Del. Kirill Reznik: Questions Remain About Nonpartisan Redistricting

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On August 6th Governor Hogan announced the formation of a commission to develop a plan for nonpartisan and independent redistricting reform. Many Democrats throughout the State expressed skepticism over the plan and were immediately denounced by Republicans and independent commission proponents as being partisan.

I have long been a skeptic of so-called independent, non-partisan commissions, and not just because I happen to be an elected Democrat in a Democratic-majority State. In studying the issue, I have come to believe that such a commission is much easier said than done. Inevitably, commission members are appointed by elected (partisan) officials, or applicants are chosen from balanced partisan lists. In the 14 states where some type of commission has been enacted this has been the case. Only in two; California, with multiple levels of appointment to try and deaden the effect of partisanship; and Iowa, where non-partisan legislative staff draw the maps and then voted up or down by the legislature, come closest to achieving some kind of independence.

This brings me to the Governor Hogan’s Commission: seven members; three Republicans, three Democrats, and one unaffiliated, all appointed by the Governor; and four members appointed by the presiding officers and minority leaders of both Chambers, likely two Democrats and two Republicans. A total of 11 members appointed in a bipartisan fashion. Let’s not take anything away from the Governor – this is a laudable achievement. Governor O’Malley’s Commission in 2011 didn’t even try to achieve such a balance. But it is not nonpartisan and independent.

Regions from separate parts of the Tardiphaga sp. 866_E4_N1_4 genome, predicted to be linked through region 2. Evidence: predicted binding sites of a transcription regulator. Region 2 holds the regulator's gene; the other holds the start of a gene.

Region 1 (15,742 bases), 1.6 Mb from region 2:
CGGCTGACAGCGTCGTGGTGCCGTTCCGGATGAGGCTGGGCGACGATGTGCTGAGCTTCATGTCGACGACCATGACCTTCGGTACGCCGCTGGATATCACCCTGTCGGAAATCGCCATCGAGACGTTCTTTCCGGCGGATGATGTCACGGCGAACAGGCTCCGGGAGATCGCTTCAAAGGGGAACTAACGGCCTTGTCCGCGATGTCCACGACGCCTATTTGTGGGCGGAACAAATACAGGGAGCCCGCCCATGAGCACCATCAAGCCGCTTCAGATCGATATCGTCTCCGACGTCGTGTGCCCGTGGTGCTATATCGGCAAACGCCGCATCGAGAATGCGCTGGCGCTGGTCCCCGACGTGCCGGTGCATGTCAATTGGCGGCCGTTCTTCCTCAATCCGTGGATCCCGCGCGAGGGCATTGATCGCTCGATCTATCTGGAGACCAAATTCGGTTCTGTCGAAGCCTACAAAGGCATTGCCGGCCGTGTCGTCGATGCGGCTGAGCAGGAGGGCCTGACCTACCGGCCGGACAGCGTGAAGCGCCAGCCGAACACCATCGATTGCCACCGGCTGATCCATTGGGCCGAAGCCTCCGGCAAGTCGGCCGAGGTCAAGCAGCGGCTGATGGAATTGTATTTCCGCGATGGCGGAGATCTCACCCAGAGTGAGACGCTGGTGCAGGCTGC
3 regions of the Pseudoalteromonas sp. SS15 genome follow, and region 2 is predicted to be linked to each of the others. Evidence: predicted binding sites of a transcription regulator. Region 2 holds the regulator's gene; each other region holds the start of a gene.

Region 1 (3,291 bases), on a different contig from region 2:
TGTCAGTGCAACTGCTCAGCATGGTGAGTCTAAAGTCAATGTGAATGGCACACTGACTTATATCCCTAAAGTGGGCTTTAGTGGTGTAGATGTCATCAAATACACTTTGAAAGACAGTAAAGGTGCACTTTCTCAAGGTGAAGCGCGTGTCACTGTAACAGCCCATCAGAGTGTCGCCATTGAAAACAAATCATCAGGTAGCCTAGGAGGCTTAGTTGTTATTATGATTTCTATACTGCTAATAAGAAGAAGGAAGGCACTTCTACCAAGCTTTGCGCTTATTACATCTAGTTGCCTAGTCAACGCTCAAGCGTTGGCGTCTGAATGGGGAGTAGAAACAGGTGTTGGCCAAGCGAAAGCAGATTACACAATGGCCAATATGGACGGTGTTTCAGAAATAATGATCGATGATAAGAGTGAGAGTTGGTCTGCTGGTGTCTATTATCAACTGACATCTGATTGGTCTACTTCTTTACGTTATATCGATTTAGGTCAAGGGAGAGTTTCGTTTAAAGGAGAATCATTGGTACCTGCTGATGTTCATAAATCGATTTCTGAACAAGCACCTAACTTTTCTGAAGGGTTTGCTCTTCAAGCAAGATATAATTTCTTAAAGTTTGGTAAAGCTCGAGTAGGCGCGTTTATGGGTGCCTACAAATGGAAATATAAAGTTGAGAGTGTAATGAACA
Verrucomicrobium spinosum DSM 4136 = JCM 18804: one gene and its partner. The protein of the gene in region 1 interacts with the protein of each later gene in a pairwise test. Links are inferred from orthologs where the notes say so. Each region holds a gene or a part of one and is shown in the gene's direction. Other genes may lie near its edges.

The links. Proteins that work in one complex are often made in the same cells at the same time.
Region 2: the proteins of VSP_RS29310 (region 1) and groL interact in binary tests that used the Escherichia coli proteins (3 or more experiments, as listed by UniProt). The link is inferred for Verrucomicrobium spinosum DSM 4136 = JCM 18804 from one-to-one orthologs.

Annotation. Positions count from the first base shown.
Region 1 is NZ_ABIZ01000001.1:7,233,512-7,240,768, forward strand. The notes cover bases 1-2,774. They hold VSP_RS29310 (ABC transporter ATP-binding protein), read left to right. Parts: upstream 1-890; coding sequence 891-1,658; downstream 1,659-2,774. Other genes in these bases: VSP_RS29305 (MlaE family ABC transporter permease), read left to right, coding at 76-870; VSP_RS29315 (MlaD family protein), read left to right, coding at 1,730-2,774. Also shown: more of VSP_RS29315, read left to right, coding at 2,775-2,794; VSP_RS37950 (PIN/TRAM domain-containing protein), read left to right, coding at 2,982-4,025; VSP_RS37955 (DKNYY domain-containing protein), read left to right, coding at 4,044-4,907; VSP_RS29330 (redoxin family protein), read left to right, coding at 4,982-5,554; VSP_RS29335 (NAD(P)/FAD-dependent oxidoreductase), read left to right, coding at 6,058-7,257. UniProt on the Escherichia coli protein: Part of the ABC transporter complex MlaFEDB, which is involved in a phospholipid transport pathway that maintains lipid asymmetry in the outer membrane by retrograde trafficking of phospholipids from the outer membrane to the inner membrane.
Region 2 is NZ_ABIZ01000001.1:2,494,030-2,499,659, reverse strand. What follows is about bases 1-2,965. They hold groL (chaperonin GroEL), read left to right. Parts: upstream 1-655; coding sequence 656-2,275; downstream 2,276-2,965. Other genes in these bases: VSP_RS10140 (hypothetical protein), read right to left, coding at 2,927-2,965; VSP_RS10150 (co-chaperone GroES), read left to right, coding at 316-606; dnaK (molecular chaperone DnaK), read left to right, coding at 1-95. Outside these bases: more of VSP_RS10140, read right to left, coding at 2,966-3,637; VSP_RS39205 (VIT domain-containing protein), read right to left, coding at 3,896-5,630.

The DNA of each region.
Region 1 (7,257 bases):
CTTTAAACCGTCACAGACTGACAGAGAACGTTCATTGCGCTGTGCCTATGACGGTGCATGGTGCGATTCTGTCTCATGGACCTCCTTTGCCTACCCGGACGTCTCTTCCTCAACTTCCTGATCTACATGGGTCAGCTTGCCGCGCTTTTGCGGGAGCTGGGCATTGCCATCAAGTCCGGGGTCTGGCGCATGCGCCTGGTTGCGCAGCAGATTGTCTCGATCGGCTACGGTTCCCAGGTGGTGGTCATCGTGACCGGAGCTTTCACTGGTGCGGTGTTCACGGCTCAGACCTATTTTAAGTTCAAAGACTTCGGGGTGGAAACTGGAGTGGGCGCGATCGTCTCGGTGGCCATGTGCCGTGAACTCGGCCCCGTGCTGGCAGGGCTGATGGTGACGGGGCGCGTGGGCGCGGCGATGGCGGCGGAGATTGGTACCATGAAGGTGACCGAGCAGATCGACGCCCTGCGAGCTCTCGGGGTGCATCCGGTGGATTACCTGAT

The members include one retired federal judge, two representatives of right-leaning, libertarian think tanks; the CATO Institute and the Maryland Public Policy Institute (despite attempts to convince everyone they are nonpartisan); the CEO of an infrastructure, water, and trade think tank; leaders from the League of Women Voters and NAACP, representing women and minority voters; and a banker (no idea how this is even remotely relevant).

Here is what the Commission doesn’t have; a demographer, or a cartographer, or a mathematician, or a statistician, or a computer scientist. Not a single person whose professional training is to draw maps or unbiasedly analyze data. So I ask the Governor, where are the professionals? Representation from groups like Common Cause and the NAACP is critically important, but only a nonpartisan commission can come up with a nonpartisan plan for redistricting. A bipartisan commission will at best be a compromise, not a new way forward. It may shift the balance a bit in one direction or another or it could become the subject of renewed partisan debate. Technical expertise, and an emphasis on getting it right over politics, is the only way to produce a plan that is both nonpartisan and independent.

The second complaint often heard by those questioning the Commission is that redistricting reform needs to be advocated for on a national level. That argument should not be dismissed either. In 2011 after all was said and done, Maryland Democrats managed to add one additional Democratic Congressional seat. Compare that to the dozens and dozens of seats Republicans manipulated in states like Texas, Ohio, Michigan, and others. This is not a Maryland problem as some of my Republicans colleagues like to argue. As a State Delegate I represent District 39, but the laws I vote on affect the whole State, in the same way that a vote of a Texas Congressman has the same effect as a vote from a Maryland Congressman. So, maybe Maryland can develop a truly nonpartisan system that will be a model for the rest of the country, or maybe the Republicans will quietly laugh at us while continuing to run roughshod over their own maps.

So I am watching the process, and am hopeful that a truly nonpartisan, independent plan is possible, but I’m very skeptical.

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